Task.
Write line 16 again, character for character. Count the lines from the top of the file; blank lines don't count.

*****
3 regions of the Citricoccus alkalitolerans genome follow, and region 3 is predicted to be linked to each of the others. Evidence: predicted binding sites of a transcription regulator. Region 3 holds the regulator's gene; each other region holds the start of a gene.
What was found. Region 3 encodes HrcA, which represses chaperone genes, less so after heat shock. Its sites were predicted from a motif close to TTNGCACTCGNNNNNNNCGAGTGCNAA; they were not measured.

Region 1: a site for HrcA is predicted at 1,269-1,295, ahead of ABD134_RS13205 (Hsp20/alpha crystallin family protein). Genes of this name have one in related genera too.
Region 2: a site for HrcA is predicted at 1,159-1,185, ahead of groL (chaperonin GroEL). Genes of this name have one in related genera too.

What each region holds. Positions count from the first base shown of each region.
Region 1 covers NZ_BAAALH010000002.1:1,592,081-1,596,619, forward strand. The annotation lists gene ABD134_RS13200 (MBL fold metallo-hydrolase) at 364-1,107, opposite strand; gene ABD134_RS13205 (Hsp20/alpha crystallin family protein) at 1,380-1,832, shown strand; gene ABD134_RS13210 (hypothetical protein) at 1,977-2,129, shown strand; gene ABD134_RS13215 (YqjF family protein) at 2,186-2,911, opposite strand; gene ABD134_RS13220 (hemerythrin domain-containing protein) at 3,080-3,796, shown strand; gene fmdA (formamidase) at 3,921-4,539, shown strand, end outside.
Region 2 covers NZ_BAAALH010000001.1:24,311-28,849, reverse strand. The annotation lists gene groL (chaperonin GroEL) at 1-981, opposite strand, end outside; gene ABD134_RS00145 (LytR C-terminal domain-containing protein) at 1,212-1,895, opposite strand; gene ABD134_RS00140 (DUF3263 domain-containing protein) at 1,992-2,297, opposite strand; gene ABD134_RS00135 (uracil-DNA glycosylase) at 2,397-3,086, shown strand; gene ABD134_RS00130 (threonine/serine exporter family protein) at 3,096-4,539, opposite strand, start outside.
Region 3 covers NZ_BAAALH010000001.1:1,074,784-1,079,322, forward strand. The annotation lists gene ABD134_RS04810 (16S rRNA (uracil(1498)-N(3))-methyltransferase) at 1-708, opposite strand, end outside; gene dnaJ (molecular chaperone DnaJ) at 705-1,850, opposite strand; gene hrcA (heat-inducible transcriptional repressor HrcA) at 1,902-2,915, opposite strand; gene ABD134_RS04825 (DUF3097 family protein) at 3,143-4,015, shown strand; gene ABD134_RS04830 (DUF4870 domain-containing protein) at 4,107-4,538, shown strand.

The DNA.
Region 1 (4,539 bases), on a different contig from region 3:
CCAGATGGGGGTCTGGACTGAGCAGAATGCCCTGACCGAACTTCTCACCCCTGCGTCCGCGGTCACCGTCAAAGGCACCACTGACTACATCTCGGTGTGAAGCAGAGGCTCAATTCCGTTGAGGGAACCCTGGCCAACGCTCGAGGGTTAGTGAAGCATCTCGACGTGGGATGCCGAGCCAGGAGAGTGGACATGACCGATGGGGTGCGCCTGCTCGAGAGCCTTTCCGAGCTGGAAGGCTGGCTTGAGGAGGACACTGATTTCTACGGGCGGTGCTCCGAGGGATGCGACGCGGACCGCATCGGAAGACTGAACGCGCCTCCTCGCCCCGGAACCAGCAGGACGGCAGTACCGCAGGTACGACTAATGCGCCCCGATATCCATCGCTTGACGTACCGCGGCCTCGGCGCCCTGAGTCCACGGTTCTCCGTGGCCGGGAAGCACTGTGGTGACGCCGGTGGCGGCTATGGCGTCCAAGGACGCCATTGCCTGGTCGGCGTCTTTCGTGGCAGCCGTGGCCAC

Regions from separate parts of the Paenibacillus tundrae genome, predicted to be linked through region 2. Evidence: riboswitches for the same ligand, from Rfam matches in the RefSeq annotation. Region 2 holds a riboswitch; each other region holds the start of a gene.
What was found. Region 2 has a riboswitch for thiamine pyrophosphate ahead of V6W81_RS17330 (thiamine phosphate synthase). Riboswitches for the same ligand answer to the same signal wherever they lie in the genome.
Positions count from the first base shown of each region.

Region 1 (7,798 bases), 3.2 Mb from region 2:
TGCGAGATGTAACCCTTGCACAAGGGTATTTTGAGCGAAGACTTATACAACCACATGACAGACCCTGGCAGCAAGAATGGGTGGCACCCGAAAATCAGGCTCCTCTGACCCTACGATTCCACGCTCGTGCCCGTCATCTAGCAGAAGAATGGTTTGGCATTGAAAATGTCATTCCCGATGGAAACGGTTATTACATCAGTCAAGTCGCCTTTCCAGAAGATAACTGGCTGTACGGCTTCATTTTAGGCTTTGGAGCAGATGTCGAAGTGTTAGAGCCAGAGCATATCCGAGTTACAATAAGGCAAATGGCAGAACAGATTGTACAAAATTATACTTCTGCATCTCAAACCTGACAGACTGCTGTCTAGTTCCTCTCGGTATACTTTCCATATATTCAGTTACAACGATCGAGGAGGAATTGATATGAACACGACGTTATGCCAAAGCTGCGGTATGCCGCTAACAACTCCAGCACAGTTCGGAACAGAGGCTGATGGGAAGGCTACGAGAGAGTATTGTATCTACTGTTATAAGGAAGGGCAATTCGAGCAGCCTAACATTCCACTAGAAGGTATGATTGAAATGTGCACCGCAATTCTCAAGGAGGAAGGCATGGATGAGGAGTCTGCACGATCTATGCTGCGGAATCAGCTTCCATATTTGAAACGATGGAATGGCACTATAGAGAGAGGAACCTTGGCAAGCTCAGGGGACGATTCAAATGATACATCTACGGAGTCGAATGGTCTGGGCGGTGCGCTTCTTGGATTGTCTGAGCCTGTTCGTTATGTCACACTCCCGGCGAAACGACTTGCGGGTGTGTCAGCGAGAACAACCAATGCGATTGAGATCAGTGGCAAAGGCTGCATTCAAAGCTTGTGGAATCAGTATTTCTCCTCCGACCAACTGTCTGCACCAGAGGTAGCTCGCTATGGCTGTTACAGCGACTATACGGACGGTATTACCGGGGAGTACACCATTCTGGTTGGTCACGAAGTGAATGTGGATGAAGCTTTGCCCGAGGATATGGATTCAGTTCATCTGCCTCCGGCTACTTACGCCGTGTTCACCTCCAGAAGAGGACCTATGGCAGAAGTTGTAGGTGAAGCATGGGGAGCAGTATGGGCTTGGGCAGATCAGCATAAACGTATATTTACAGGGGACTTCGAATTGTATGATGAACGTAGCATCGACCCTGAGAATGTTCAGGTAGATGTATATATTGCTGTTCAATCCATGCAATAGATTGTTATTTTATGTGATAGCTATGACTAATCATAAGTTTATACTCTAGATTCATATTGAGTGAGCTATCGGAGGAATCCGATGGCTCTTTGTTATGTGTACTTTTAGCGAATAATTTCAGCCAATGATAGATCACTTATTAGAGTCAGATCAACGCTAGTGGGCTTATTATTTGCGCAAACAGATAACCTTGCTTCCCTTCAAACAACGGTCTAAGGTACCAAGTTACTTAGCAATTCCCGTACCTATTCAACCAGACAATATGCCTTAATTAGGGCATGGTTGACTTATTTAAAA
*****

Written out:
TGCGAGATGTAACCCTTGCACAAGGGTATTTTGAGCGAAGACTTATACAACCACATGACAGACCCTGGCAGCAAGAATGGGTGGCACCCGAAAATCAGGCTCCTCTGACCCTACGATTCCACGCTCGTGCCCGTCATCTAGCAGAAGAATGGTTTGGCATTGAAAATGTCATTCCCGATGGAAACGGTTATTACATCAGTCAAGTCGCCTTTCCAGAAGATAACTGGCTGTACGGCTTCATTTTAGGCTTTGGAGCAGATGTCGAAGTGTTAGAGCCAGAGCATATCCGAGTTACAATAAGGCAAATGGCAGAACAGATTGTACAAAATTATACTTCTGCATCTCAAACCTGACAGACTGCTGTCTAGTTCCTCTCGGTATACTTTCCATATATTCAGTTACAACGATCGAGGAGGAATTGATATGAACACGACGTTATGCCAAAGCTGCGGTATGCCGCTAACAACTCCAGCACAGTTCGGAACAGAGGCTGATGGGAAGGCTACGAGAGAGTATTGTATCTACTGTTATAAGGAAGGGCAATTCGAGCAGCCTAACATTCCACTAGAAGGTATGATTGAAATGTGCACCGCAATTCTCAAGGAGGAAGGCATGGATGAGGAGTCTGCACGATCTATGCTGCGGAATCAGCTTCCATATTTGAAACGATGGAATGGCACTATAGAGAGAGGAACCTTGGCAAGCTCAGGGGACGATTCAAATGATACATCTACGGAGTCGAATGGTCTGGGCGGTGCGCTTCTTGGATTGTCTGAGCCTGTTCGTTATGTCACACTCCCGGCGAAACGACTTGCGGGTGTGTCAGCGAGAACAACCAATGCGATTGAGATCAGTGGCAAAGGCTGCATTCAAAGCTTGTGGAATCAGTATTTCTCCTCCGACCAACTGTCTGCACCAGAGGTAGCTCGCTATGGCTGTTACAGCGACTATACGGACGGTATTACCGGGGAGTACACCATTCTGGTTGGTCACGAAGTGAATGTGGATGAAGCTTTGCCCGAGGATATGGATTCAGTTCATCTGCCTCCGGCTACTTACGCCGTGTTCACCTCCAGAAGAGGACCTATGGCAGAAGTTGTAGGTGAAGCATGGGGAGCAGTATGGGCTTGGGCAGATCAGCATAAACGTATATTTACAGGGGACTTCGAATTGTATGATGAACGTAGCATCGACCCTGAGAATGTTCAGGTAGATGTATATATTGCTGTTCAATCCATGCAATAGATTGTTATTTTATGTGATAGCTATGACTAATCATAAGTTTATACTCTAGATTCATATTGAGTGAGCTATCGGAGGAATCCGATGGCTCTTTGTTATGTGTACTTTTAGCGAATAATTTCAGCCAATGATAGATCACTTATTAGAGTCAGATCAACGCTAGTGGGCTTATTATTTGCGCAAACAGATAACCTTGCTTCCCTTCAAACAACGGTCTAAGGTACCAAGTTACTTAGCAATTCCCGTACCTATTCAACCAGACAATATGCCTTAATTAGGGCATGGTTGACTTATTTAAAA